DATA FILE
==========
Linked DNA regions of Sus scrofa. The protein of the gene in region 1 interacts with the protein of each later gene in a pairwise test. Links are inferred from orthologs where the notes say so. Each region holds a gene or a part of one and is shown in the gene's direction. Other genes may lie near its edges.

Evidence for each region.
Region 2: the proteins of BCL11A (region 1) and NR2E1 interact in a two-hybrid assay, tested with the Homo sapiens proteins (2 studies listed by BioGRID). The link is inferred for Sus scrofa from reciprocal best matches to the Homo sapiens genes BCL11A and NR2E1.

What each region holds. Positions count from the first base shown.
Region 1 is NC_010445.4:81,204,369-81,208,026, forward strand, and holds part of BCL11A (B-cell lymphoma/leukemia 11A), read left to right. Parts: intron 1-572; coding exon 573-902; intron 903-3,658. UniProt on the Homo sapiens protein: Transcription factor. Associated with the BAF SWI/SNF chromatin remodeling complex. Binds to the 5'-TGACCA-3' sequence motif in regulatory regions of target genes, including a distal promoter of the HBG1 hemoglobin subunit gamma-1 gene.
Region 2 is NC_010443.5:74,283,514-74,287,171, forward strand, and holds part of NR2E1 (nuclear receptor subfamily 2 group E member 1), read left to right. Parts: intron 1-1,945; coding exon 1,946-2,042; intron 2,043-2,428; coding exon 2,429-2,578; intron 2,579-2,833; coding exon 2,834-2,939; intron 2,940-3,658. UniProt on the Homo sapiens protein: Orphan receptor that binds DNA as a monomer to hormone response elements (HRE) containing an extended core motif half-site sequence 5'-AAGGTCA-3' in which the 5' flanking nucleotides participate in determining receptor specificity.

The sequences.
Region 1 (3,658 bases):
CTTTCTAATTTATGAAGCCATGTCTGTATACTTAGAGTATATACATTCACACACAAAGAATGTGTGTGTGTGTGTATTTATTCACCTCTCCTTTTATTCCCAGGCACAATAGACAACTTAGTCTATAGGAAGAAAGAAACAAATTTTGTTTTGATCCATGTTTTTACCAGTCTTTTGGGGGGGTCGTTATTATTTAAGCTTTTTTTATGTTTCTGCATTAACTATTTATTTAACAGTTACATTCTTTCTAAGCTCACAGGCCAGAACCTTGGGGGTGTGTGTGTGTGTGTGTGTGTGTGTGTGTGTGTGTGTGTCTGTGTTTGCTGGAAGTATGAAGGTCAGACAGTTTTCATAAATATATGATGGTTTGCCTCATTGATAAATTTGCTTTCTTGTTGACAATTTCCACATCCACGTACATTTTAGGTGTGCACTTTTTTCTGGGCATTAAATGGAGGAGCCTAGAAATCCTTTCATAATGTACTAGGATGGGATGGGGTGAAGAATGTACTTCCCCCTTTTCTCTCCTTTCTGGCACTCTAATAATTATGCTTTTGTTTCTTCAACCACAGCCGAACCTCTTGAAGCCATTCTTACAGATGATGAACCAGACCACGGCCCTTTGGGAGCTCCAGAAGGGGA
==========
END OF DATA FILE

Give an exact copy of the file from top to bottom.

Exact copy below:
Linked DNA regions of Sus scrofa. The protein of the gene in region 1 interacts with the protein of each later gene in a pairwise test. Links are inferred from orthologs where the notes say so. Each region holds a gene or a part of one and is shown in the gene's direction. Other genes may lie near its edges.

Evidence for each region.
Region 2: the proteins of BCL11A (region 1) and NR2E1 interact in a two-hybrid assay, tested with the Homo sapiens proteins (2 studies listed by BioGRID). The link is inferred for Sus scrofa from reciprocal best matches to the Homo sapiens genes BCL11A and NR2E1.

What each region holds. Positions count from the first base shown.
Region 1 is NC_010445.4:81,204,369-81,208,026, forward strand, and holds part of BCL11A (B-cell lymphoma/leukemia 11A), read left to right. Parts: intron 1-572; coding exon 573-902; intron 903-3,658. UniProt on the Homo sapiens protein: Transcription factor. Associated with the BAF SWI/SNF chromatin remodeling complex. Binds to the 5'-TGACCA-3' sequence motif in regulatory regions of target genes, including a distal promoter of the HBG1 hemoglobin subunit gamma-1 gene.
Region 2 is NC_010443.5:74,283,514-74,287,171, forward strand, and holds part of NR2E1 (nuclear receptor subfamily 2 group E member 1), read left to right. Parts: intron 1-1,945; coding exon 1,946-2,042; intron 2,043-2,428; coding exon 2,429-2,578; intron 2,579-2,833; coding exon 2,834-2,939; intron 2,940-3,658. UniProt on the Homo sapiens protein: Orphan receptor that binds DNA as a monomer to hormone response elements (HRE) containing an extended core motif half-site sequence 5'-AAGGTCA-3' in which the 5' flanking nucleotides participate in determining receptor specificity.

The sequences.
Region 1 (3,658 bases):
CTTTCTAATTTATGAAGCCATGTCTGTATACTTAGAGTATATACATTCACACACAAAGAATGTGTGTGTGTGTGTATTTATTCACCTCTCCTTTTATTCCCAGGCACAATAGACAACTTAGTCTATAGGAAGAAAGAAACAAATTTTGTTTTGATCCATGTTTTTACCAGTCTTTTGGGGGGGTCGTTATTATTTAAGCTTTTTTTATGTTTCTGCATTAACTATTTATTTAACAGTTACATTCTTTCTAAGCTCACAGGCCAGAACCTTGGGGGTGTGTGTGTGTGTGTGTGTGTGTGTGTGTGTGTGTGTGTCTGTGTTTGCTGGAAGTATGAAGGTCAGACAGTTTTCATAAATATATGATGGTTTGCCTCATTGATAAATTTGCTTTCTTGTTGACAATTTCCACATCCACGTACATTTTAGGTGTGCACTTTTTTCTGGGCATTAAATGGAGGAGCCTAGAAATCCTTTCATAATGTACTAGGATGGGATGGGGTGAAGAATGTACTTCCCCCTTTTCTCTCCTTTCTGGCACTCTAATAATTATGCTTTTGTTTCTTCAACCACAGCCGAACCTCTTGAAGCCATTCTTACAGATGATGAACCAGACCACGGCCCTTTGGGAGCTCCAGAAGGGGA